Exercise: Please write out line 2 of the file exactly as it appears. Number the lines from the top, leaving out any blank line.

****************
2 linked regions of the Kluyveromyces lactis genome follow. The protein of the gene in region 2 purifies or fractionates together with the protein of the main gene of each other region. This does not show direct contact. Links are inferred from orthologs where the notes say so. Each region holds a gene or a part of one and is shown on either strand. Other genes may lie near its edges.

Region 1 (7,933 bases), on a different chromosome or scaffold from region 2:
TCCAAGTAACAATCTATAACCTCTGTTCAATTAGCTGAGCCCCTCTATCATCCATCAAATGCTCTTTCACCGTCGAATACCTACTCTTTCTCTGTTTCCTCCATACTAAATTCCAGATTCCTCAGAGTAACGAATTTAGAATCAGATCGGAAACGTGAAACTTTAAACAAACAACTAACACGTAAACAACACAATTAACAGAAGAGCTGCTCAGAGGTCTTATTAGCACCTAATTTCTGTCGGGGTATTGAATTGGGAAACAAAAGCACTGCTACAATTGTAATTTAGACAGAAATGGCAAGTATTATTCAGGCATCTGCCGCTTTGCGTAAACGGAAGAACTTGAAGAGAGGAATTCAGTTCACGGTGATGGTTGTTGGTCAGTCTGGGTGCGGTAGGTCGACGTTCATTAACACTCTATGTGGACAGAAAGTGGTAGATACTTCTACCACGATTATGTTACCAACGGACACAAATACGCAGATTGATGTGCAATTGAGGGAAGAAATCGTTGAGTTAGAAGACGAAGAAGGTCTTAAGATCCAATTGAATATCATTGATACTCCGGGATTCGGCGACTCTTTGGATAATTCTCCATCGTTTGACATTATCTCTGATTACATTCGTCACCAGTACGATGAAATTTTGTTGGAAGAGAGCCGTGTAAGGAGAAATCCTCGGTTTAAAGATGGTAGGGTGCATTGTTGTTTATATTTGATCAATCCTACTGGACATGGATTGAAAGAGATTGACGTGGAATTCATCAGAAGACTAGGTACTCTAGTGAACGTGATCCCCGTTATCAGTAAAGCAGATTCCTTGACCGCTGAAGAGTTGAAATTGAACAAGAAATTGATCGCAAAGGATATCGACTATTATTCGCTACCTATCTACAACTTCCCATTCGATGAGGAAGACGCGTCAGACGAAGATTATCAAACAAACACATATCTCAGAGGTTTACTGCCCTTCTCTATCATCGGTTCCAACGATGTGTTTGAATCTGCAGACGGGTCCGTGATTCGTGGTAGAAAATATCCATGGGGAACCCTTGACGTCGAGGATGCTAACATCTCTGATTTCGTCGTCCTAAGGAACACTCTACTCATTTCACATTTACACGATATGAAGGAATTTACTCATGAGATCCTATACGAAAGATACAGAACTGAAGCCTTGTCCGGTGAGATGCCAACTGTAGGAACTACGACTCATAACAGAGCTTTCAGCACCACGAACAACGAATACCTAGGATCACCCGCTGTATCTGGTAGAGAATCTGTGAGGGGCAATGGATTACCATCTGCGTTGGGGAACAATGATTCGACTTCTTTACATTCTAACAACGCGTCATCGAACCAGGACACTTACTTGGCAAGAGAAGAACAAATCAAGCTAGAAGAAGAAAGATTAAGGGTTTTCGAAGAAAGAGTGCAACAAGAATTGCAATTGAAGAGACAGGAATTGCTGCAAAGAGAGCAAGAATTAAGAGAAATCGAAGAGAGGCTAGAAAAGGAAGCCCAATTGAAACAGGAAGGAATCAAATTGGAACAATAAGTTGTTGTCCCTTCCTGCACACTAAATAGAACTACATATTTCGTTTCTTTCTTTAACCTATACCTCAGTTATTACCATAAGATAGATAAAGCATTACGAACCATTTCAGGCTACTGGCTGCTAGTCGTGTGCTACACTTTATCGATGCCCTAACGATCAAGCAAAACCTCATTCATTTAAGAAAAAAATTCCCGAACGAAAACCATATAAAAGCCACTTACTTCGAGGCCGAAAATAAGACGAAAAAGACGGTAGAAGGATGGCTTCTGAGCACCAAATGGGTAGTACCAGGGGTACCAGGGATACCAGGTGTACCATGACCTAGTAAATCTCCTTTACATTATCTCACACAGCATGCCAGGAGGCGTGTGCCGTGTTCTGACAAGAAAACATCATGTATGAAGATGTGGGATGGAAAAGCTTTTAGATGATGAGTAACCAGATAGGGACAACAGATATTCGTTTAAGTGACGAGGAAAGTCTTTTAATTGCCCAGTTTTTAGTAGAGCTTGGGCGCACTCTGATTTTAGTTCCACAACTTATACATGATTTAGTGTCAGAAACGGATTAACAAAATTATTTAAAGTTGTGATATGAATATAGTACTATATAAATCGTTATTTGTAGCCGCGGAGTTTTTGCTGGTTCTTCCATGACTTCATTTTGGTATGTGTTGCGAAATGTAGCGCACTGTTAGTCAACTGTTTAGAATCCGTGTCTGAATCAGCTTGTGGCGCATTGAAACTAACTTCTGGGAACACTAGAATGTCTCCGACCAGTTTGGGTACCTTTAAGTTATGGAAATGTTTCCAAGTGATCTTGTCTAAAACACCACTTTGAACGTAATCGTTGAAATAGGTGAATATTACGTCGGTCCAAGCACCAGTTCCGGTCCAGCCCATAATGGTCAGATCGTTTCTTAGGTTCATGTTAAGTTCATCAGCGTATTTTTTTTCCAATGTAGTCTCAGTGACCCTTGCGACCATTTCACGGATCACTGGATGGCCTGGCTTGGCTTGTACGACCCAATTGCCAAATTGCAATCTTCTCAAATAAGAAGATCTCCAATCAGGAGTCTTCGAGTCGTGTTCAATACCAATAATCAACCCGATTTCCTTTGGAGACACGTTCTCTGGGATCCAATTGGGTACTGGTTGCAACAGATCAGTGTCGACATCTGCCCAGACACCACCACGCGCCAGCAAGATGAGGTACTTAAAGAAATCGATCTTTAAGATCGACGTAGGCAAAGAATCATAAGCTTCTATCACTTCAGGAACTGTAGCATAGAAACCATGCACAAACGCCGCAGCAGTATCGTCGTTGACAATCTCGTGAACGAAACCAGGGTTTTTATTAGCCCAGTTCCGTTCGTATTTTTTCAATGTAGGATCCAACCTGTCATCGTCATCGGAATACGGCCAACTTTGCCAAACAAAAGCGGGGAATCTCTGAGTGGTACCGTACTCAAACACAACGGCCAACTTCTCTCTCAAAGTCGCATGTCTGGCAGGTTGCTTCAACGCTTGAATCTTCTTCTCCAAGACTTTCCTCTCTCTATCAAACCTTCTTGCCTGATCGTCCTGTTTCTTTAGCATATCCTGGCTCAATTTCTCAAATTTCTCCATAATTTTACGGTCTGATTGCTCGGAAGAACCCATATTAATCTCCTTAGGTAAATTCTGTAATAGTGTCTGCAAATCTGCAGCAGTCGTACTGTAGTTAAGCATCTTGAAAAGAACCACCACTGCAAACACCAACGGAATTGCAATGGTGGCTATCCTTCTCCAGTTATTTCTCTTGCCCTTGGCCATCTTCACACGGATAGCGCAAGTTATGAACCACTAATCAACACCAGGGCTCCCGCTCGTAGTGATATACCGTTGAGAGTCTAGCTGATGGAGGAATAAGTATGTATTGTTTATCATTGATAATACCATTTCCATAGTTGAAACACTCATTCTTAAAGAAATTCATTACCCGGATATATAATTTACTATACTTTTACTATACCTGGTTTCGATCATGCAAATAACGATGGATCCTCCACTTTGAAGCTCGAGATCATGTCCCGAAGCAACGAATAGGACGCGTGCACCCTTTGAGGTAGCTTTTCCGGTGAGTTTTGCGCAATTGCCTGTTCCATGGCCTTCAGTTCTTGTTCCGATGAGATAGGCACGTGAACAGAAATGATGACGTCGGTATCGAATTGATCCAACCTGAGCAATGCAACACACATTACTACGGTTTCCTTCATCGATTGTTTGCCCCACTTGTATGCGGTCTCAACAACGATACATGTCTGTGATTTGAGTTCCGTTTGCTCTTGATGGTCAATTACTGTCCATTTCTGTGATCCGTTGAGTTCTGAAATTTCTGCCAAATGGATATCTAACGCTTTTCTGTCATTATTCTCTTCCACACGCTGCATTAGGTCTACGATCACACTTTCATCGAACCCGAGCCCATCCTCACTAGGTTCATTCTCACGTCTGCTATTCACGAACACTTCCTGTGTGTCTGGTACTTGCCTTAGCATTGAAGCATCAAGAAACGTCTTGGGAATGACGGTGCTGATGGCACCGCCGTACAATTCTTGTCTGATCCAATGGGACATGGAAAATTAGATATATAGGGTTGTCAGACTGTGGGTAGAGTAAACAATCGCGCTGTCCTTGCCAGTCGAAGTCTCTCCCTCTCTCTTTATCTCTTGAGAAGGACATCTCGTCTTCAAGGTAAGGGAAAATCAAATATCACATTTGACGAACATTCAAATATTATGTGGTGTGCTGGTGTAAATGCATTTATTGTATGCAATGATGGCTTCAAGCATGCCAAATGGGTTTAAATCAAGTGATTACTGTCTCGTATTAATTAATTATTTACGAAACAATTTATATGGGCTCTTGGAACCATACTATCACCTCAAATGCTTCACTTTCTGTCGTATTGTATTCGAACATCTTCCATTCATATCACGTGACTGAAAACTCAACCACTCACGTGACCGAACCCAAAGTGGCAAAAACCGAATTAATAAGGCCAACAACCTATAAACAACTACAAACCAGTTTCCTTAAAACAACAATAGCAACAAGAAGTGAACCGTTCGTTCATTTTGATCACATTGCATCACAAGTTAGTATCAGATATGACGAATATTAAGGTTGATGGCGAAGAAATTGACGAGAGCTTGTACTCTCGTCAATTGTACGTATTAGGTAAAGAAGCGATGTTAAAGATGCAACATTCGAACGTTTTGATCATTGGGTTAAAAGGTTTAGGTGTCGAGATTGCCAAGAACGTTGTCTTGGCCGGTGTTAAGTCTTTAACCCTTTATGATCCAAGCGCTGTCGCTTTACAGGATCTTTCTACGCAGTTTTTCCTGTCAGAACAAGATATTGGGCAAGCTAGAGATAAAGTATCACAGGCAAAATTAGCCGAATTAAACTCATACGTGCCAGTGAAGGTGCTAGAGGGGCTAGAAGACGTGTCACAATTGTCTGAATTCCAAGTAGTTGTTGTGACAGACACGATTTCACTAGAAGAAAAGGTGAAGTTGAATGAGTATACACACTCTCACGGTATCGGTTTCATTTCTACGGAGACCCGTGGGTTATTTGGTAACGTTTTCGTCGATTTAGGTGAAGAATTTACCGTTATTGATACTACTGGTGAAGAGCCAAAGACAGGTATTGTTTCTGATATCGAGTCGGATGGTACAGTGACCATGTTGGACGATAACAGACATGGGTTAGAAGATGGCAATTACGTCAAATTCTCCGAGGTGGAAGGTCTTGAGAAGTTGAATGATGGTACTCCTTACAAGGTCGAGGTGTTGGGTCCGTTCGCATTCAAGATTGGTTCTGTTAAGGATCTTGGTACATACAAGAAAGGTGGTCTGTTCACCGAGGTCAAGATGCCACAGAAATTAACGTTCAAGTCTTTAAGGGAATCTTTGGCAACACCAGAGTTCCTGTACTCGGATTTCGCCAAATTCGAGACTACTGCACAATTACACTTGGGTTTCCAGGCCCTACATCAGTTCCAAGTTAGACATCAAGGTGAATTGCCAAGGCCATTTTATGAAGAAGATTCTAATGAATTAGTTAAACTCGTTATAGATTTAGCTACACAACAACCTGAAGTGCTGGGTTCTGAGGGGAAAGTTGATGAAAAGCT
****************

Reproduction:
Region 1 (7,933 bases), on a different chromosome or scaffold from region 2: